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As far as the music....(rara4747)...the "up-beat' you like so much is nothing more than the usual 4/4 count crap used for God knows how many decades! No brain work there.... and yes, I'm from the Disco days when there were still songs without the smut. Songs don't need the fowl language, obscene talk or other "Crap" to make their point. Take a look at your history in music folks..."Imagine" by John Lennon still rates as the All time #1 pop hit. Even "Over The Rainbow" by Judy Garland is still #4!
Thanks Mike, I agree with you on the msn issue. They should be ashamed to take money for that kind of business....guess money does bring out the worst! Think People! Use your brains for something that helps society come back to what's real and not stupidity and selfishness. Robin is sitting there laughing his way to the bank because you "buy-in" to this crap!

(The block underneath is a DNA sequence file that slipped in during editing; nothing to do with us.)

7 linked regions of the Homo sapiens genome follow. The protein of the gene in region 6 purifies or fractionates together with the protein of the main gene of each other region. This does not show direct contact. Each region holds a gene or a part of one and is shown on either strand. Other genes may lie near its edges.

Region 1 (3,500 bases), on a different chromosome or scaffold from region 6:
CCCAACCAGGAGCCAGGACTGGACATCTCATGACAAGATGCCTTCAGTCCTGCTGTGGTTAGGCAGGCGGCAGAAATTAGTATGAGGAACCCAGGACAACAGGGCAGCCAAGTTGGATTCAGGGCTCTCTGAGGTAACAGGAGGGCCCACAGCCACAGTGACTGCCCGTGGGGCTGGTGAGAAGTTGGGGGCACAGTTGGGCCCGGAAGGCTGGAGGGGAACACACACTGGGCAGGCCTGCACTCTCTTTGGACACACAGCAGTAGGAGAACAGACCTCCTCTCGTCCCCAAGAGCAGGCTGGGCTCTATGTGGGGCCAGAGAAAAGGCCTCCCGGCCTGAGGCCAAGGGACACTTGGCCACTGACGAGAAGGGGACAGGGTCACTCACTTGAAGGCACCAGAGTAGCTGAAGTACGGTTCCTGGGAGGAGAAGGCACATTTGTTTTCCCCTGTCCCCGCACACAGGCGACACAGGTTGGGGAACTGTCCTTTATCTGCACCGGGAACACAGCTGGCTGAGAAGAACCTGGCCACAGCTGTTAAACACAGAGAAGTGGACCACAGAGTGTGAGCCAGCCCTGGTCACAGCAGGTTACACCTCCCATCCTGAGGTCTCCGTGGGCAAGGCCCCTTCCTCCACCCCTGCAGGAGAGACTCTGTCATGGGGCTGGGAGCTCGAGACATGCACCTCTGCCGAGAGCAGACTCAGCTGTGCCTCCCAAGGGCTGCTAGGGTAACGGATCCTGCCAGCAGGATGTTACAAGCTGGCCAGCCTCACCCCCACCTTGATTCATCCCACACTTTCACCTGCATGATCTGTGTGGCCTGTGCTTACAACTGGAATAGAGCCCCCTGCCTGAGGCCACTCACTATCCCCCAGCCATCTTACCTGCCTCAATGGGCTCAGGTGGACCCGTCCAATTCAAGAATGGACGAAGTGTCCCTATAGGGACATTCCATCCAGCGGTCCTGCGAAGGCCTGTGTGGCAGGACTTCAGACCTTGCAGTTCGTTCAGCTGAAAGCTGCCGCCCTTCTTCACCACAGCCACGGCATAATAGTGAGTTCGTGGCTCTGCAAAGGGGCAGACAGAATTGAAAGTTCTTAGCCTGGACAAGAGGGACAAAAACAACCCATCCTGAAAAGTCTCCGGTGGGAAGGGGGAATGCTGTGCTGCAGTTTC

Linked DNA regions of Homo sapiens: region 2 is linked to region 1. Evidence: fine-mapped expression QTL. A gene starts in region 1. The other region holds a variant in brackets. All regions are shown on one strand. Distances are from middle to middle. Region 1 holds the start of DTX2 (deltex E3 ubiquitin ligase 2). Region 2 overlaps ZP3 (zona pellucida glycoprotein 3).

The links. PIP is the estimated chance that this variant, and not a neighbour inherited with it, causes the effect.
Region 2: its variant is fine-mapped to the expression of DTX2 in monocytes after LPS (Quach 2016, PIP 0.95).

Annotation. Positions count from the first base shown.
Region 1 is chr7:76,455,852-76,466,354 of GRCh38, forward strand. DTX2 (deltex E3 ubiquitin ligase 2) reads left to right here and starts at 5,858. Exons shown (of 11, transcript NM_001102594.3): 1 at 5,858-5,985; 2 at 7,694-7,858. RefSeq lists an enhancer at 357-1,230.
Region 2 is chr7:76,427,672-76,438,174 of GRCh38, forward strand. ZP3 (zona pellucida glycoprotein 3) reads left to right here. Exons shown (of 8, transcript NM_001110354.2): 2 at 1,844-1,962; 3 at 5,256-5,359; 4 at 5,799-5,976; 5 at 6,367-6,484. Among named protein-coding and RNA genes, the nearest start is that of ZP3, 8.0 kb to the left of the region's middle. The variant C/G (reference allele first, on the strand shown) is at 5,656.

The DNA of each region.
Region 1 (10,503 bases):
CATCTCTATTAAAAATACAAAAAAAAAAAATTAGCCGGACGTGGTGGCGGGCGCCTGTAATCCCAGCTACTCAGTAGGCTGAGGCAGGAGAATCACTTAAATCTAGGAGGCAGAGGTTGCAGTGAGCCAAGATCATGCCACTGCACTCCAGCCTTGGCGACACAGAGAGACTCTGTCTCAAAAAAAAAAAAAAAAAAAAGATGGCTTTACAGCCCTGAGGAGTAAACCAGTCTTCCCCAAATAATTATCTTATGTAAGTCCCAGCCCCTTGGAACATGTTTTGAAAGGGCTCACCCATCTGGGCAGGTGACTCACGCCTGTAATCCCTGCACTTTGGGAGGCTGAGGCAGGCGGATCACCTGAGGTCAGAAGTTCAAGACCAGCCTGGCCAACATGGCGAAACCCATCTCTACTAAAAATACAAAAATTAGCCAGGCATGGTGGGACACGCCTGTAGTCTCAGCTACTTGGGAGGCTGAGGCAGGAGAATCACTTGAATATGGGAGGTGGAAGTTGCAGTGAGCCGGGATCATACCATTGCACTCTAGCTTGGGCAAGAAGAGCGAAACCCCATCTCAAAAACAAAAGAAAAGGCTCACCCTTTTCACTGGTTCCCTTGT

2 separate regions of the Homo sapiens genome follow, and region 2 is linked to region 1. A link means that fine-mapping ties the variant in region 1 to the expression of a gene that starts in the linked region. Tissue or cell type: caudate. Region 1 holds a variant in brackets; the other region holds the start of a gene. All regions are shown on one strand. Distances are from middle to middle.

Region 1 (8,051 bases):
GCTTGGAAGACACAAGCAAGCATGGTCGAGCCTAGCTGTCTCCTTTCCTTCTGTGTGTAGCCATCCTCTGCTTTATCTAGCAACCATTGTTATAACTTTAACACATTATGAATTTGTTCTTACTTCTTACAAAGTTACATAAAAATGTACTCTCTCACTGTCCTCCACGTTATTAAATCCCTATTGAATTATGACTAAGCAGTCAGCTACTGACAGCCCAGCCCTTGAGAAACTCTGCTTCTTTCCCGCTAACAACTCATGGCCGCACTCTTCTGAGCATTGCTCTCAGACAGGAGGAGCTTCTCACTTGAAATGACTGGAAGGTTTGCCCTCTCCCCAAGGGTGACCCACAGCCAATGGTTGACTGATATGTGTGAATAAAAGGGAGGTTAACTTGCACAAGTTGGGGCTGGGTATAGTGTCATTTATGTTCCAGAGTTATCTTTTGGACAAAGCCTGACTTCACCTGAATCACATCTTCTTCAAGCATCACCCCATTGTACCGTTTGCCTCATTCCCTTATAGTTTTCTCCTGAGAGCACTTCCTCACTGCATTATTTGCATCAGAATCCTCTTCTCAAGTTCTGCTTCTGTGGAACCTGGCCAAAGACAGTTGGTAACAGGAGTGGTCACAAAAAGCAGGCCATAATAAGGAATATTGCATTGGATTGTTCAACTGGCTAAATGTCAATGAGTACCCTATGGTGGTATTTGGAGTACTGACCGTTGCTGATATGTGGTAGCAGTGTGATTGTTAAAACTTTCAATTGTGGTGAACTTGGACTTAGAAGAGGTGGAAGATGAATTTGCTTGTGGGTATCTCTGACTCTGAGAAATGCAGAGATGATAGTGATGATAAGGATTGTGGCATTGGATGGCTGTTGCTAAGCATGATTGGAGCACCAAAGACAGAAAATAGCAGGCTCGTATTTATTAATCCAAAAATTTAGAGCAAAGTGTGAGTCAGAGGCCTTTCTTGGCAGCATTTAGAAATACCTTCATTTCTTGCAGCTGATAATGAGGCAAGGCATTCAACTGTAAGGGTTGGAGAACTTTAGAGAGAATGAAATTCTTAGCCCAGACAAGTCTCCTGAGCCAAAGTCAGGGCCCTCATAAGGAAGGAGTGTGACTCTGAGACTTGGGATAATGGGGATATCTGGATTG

Leave it to Microsoft (msn) to praise a song about rape culture. Is anyone sick of Microsoft yet? Remember, they cooperate with the NSA to spy on us too.
I love Robin Thicke's song "Blurred Lines," some of the lyrics don't thrill me, but I love the upbeat sound of this hit. I've only heard Daft Punk's "Get Lucky" once, when Stephen Colbert danced to the song on his show, and it's OK, I just don't love it like "Blurred Lines." I'm a huge fan of disco music, always have been, this music gets me up and moving, whether it's dancing or exercising. The only problem that I have with some of today's music are the lyrics, I don't understand why recording artists can't keep it clean, it bothers me that pre-teens and teens are listening to all this smut while memorizing every word. Good music can be enjoyed without being dirty!